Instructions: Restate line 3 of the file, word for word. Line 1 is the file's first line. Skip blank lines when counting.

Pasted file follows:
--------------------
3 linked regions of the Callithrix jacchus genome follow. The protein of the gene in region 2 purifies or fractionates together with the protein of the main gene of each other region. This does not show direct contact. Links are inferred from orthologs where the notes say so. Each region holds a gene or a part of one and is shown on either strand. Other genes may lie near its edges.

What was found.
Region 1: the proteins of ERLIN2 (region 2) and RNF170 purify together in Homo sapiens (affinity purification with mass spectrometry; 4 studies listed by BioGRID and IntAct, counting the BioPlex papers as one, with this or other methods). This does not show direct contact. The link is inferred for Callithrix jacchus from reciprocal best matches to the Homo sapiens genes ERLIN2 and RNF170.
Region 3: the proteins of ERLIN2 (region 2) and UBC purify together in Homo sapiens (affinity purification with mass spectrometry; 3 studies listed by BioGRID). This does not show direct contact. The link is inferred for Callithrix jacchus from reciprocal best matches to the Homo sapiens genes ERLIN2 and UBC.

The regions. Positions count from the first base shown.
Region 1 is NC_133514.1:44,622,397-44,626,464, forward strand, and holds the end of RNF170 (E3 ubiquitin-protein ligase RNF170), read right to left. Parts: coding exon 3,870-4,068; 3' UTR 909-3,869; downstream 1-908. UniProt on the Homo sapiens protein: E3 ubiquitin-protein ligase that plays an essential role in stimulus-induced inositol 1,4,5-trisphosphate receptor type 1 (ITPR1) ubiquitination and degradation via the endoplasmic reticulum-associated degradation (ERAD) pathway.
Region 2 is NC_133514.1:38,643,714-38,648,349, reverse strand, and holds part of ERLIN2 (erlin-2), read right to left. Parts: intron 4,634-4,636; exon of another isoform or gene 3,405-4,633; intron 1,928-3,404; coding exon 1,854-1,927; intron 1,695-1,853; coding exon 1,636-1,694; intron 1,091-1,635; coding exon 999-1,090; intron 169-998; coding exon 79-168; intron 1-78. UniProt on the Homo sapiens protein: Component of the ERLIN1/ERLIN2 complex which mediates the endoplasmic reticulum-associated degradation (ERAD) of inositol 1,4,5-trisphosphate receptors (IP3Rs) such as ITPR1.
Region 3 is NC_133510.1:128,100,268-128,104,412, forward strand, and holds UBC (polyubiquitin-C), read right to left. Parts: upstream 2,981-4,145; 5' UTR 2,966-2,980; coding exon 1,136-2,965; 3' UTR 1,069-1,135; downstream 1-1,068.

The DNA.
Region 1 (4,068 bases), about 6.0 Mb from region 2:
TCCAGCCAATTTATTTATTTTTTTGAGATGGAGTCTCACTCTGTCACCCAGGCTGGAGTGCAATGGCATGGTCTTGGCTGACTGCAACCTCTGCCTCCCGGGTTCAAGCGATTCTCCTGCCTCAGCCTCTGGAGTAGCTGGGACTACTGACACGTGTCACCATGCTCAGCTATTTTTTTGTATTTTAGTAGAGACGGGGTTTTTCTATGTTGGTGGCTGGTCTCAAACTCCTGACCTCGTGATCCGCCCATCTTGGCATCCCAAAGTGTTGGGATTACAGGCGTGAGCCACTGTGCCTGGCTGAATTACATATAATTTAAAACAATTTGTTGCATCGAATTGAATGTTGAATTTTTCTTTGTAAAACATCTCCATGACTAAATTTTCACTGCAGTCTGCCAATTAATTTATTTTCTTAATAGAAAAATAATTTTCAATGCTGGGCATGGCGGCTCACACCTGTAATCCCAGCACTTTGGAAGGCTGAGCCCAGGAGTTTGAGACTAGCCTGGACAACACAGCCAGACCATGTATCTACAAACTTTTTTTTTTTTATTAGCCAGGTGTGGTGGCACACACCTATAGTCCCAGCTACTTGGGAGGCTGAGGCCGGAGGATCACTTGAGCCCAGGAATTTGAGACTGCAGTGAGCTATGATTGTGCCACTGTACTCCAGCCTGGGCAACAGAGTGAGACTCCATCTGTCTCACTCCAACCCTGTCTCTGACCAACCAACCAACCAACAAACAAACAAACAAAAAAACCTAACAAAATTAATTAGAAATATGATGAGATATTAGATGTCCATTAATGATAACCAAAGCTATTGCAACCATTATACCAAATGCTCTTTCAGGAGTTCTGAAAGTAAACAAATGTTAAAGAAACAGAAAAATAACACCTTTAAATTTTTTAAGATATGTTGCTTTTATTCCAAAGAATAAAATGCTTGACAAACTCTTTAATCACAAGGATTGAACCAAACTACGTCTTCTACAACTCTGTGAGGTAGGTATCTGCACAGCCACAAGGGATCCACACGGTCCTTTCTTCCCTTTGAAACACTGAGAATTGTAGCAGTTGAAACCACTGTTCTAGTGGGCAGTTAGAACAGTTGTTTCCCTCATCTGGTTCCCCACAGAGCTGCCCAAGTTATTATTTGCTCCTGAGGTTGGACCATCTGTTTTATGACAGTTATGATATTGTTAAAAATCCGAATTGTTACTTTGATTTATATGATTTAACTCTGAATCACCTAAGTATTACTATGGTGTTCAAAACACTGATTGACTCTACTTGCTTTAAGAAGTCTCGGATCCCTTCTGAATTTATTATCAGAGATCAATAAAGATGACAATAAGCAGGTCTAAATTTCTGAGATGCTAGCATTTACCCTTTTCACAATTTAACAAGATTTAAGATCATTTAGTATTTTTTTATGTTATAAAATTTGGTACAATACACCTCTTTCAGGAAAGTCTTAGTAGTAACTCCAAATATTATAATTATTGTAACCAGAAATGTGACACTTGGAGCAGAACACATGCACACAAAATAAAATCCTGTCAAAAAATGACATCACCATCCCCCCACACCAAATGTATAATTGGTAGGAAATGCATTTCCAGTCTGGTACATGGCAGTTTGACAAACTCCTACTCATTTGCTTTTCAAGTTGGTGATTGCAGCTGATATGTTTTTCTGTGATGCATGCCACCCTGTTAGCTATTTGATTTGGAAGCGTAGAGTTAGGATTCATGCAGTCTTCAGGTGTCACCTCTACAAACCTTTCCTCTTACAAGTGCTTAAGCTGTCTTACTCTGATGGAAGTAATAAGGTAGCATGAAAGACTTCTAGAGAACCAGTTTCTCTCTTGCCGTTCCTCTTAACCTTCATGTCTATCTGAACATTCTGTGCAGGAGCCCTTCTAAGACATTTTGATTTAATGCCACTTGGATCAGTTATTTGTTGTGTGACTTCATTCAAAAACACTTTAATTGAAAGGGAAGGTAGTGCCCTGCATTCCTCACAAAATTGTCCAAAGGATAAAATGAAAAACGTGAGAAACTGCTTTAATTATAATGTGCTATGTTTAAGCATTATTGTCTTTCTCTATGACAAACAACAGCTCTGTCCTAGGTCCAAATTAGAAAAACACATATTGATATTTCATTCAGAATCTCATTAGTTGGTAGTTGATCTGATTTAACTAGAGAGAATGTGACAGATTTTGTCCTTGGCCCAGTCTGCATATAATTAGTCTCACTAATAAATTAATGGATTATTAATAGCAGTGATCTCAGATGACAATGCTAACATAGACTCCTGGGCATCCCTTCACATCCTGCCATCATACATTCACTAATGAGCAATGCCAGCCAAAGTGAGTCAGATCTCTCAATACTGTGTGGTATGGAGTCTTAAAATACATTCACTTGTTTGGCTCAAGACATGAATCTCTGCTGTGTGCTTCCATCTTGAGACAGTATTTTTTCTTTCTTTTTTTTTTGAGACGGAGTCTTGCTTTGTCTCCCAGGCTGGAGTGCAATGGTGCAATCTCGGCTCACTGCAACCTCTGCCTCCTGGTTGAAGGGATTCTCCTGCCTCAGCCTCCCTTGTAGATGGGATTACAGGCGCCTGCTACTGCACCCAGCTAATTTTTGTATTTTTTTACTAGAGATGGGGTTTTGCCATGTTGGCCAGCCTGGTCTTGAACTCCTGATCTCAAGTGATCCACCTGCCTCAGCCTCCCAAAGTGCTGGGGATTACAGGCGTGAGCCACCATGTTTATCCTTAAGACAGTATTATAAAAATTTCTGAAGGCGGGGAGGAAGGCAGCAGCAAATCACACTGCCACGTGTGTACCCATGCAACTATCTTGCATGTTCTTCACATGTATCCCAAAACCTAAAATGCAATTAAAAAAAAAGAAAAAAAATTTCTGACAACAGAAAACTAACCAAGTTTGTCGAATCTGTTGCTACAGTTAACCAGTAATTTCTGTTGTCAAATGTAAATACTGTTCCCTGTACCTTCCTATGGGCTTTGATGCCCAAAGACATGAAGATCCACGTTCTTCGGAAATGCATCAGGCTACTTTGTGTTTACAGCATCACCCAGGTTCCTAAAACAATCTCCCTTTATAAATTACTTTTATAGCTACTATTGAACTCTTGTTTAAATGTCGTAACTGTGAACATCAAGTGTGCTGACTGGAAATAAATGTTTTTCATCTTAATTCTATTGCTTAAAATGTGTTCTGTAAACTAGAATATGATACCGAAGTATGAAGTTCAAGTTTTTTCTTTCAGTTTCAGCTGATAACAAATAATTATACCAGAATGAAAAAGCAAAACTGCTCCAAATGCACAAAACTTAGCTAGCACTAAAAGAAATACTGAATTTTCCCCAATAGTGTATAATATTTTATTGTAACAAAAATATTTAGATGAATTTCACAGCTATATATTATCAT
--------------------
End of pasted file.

Region 1: the proteins of ERLIN2 (region 2) and RNF170 purify together in Homo sapiens (affinity purification with mass spectrometry; 4 studies listed by BioGRID and IntAct, counting the BioPlex papers as one, with this or other methods). This does not show direct contact. The link is inferred for Callithrix jacchus from reciprocal best matches to the Homo sapiens genes ERLIN2 and RNF170.